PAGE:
You may have heard that 2020 is a leap year meaning we’ll add a day to the calendar this February. So, why do we have leap years?
To start, a year is defined as one complete rotation around the sun. We grew up learning this to be 365 days, right? Well, it’s close, but not quite.
*One rotation takes about 365.24 days. So if you do the math it turns out it takes about 5.8 hour more every year to do one complete rotation around the sun.
Now as times goes on that extra time adds up and if we didn’t have leap days like this month, in 100 years our calendar would be off by 24 days.
To make up for that we add a full calendar day every for year which should now solve our problem, right? Well, we are getting closer. If we head back to the calculator we find we’re still off by about 11 minutes too long every year. If we look 100 years down the road our time will be off by about 18 hours.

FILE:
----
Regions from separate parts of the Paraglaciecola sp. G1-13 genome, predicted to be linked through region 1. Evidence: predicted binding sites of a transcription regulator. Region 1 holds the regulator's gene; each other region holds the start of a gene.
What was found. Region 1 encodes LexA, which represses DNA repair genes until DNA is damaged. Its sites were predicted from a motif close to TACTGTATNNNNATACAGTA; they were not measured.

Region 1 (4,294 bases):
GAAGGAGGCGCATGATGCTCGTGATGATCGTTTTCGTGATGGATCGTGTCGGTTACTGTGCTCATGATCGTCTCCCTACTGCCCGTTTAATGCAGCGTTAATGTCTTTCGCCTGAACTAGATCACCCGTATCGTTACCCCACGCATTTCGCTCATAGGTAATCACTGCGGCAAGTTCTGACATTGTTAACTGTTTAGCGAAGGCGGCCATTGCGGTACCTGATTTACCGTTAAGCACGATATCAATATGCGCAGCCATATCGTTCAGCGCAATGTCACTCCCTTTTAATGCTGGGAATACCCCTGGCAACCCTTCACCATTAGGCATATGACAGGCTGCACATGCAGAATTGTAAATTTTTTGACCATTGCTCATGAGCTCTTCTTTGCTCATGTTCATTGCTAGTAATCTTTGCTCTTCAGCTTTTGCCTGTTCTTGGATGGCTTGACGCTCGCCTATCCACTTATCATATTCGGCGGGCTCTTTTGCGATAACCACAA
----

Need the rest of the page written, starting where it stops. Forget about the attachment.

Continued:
So how do we solve this problem? It’s called leap year hop scotch. At the beginning of each century a leap year is skipped to help bring the calendar back into alignment, unless that century is divisible by 400, much like the year 2000.
Even after doing all of these crazy tricks the calendar still doesn’t exactly match the Earth’s trip around the sun, but it’s much closer and it would take over 3,300 years for the calendar to be off by a day. Odds are all of you watching this right now won’t have to worry about that problem.